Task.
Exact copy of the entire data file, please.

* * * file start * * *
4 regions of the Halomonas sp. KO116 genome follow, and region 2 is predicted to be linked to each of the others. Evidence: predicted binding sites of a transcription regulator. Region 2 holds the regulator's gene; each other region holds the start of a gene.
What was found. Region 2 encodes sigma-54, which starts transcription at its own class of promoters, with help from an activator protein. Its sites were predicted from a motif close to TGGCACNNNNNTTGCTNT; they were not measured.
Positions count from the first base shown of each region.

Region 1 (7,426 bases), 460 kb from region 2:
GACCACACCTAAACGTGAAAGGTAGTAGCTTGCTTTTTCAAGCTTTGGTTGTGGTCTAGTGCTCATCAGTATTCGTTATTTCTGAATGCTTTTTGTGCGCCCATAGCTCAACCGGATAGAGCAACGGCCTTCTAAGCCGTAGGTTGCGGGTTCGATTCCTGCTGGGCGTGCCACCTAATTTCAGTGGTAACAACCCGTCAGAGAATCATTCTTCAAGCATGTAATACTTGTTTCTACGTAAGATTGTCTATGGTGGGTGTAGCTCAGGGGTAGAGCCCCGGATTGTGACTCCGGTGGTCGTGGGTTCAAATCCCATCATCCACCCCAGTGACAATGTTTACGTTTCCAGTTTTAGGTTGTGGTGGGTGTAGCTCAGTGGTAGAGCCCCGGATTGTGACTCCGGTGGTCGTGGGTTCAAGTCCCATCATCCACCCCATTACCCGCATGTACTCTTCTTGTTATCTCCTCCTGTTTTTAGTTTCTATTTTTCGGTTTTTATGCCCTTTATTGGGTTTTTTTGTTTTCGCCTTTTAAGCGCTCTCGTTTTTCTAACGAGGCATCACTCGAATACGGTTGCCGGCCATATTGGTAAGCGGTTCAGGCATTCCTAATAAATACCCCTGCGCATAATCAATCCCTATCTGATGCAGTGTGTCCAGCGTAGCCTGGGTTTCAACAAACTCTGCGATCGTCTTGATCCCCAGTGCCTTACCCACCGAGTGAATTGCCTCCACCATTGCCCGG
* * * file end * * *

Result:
4 regions of the Halomonas sp. KO116 genome follow, and region 2 is predicted to be linked to each of the others. Evidence: predicted binding sites of a transcription regulator. Region 2 holds the regulator's gene; each other region holds the start of a gene.
What was found. Region 2 encodes sigma-54, which starts transcription at its own class of promoters, with help from an activator protein. Its sites were predicted from a motif close to TGGCACNNNNNTTGCTNT; they were not measured.
Positions count from the first base shown of each region.

Region 1 (7,426 bases), 460 kb from region 2:
GACCACACCTAAACGTGAAAGGTAGTAGCTTGCTTTTTCAAGCTTTGGTTGTGGTCTAGTGCTCATCAGTATTCGTTATTTCTGAATGCTTTTTGTGCGCCCATAGCTCAACCGGATAGAGCAACGGCCTTCTAAGCCGTAGGTTGCGGGTTCGATTCCTGCTGGGCGTGCCACCTAATTTCAGTGGTAACAACCCGTCAGAGAATCATTCTTCAAGCATGTAATACTTGTTTCTACGTAAGATTGTCTATGGTGGGTGTAGCTCAGGGGTAGAGCCCCGGATTGTGACTCCGGTGGTCGTGGGTTCAAATCCCATCATCCACCCCAGTGACAATGTTTACGTTTCCAGTTTTAGGTTGTGGTGGGTGTAGCTCAGTGGTAGAGCCCCGGATTGTGACTCCGGTGGTCGTGGGTTCAAGTCCCATCATCCACCCCATTACCCGCATGTACTCTTCTTGTTATCTCCTCCTGTTTTTAGTTTCTATTTTTCGGTTTTTATGCCCTTTATTGGGTTTTTTTGTTTTCGCCTTTTAAGCGCTCTCGTTTTTCTAACGAGGCATCACTCGAATACGGTTGCCGGCCATATTGGTAAGCGGTTCAGGCATTCCTAATAAATACCCCTGCGCATAATCAATCCCTATCTGATGCAGTGTGTCCAGCGTAGCCTGGGTTTCAACAAACTCTGCGATCGTCTTGATCCCCAGTGCCTTACCCACCGAGTGAATTGCCTCCACCATTGCCCGG